Thursday, 14 August 2014
Our Final Weeks
We are home again and all but over the jet lag. It was hard to keep up with regular blogposts while away as we wanted to soak up every sight and every sound while we had the opportunity.
We ended up going on a couple more day trips out of London after visiting the Midsomer village. One such outing was to Cambridge which lived up to our high expectations.
We also visited Brighton.
There were endless antique jewellery shops and other shops of interest in the winding, characterful streets of the old part of town.
TRAVESTY AT THE TATE
In between the day trips we explored more of London. For many months I had been savouring the moment when I would be able to lay my eyes on the gorgeous "Lady of Shalott" painting by John William Waterhouse - painted in 1888. The day finally arrived, and after admiring Big Ben and all things Westminstery, we trotted down to the Tate Britain.
It is wonderful to bask in the energy that is generated by an original painting - particularly an original that has long been admired only via reproductions, which was the case for me with "the Lady of Shalott". Alas, the very day that we had earmarked to visit the Tate Gallery was also the very day they had earmarked for dismantling and rearranging the wing in which "the Lady of Shalott" resided.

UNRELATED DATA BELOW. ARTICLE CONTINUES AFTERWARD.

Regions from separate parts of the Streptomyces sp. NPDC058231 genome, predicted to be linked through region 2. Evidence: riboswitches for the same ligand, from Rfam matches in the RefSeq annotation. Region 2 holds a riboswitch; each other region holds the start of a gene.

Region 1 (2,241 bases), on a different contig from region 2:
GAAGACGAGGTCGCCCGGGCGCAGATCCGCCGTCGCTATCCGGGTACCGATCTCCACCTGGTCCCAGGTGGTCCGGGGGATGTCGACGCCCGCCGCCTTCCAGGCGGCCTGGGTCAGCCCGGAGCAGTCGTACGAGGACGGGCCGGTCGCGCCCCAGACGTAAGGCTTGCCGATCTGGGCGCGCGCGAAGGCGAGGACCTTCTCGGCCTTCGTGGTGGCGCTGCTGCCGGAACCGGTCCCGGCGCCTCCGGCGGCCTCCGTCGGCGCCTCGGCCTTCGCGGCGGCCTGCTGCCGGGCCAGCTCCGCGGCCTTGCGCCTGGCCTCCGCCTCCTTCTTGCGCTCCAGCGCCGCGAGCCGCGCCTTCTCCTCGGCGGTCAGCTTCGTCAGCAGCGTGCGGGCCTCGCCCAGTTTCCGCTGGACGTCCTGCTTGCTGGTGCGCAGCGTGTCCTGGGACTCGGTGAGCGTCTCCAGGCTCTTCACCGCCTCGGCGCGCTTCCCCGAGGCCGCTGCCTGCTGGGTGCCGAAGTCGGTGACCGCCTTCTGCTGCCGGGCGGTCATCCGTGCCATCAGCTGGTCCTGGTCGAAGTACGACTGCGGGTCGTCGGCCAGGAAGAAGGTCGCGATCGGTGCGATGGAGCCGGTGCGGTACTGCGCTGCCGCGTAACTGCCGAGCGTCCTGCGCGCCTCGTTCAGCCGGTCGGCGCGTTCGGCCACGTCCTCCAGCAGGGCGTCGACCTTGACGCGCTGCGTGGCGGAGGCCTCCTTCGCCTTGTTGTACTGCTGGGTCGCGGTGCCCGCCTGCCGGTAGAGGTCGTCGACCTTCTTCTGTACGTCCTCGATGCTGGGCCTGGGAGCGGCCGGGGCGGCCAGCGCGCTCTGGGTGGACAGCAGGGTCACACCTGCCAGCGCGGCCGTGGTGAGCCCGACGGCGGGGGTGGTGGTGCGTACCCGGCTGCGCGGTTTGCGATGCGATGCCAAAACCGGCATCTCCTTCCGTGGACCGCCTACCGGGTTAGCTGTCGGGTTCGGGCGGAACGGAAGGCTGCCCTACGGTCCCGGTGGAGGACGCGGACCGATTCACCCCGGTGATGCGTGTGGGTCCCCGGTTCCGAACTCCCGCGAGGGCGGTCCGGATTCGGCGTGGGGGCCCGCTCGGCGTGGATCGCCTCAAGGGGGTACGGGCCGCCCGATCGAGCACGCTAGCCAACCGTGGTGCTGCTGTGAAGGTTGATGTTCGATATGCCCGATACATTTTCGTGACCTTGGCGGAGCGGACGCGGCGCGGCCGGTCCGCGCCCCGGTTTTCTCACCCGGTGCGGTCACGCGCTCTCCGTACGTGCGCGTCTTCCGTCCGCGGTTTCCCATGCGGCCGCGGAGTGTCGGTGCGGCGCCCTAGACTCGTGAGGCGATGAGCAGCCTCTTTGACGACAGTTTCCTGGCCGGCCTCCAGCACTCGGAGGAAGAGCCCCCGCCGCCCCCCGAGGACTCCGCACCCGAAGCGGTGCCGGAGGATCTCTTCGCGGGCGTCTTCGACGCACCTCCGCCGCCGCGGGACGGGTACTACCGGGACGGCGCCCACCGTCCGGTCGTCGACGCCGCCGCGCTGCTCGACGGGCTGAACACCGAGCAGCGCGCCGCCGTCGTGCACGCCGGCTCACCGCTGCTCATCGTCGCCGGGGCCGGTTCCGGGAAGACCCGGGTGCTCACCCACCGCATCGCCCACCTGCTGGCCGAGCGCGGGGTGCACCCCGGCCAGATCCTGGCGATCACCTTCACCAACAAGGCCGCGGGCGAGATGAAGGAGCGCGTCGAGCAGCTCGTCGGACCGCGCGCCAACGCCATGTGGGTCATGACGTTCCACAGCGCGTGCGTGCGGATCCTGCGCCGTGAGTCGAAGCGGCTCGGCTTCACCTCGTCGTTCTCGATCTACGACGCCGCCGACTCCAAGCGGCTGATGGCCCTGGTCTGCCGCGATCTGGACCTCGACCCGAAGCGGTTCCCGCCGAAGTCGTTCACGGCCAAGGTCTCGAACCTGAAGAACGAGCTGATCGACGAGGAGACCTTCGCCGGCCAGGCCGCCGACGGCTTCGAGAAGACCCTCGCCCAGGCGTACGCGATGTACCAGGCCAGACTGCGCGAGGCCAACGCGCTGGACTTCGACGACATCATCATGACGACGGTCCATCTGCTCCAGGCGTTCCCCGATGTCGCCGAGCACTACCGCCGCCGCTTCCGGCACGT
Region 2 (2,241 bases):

I was aghast and couldn't really believe I wouldn't end up being able to view her at close quarters, which is why I didn't give up easily. I pleaded with three different staff members on three different occasions to let me tiptoe in with them for a quick look, all to no avail. But I wasn't alone in trying to suck up to the staff. On the third occasion an outraged American woman was already pleading her case for seeing the very same painting. "But I've made a 13 hour journey to see it!" she cried (she confided to me afterwards that she'd added in her Chunnel crossing for extra effect). My tale of woe trumped hers of course with my 26 hour journey to Ireland (which didn't include the ferry crossing to Wales, or the time spent looking for the missing gangplank - or the 3 hour train journey to London!) but all our bleating was to no avail as the staff were very professional and knew if they let us in they would be deluged with other bleaters within minutes.
So we had to be satisfied with glimpsing her from a distance, at least she had yet to be removed from the wall. This shot was taken through one of the glass doors with my zoom.
Despite my disappointment, I was still able to thoroughly enjoy the visit as there was a wealth of other stunning works to admire. It is wonderful how all the famous museums and galleries in London are free to visit - with the suggestion of a small donation.
I feel this post is long enough so I will endeavor to post the final photos and sketch in the next day or so.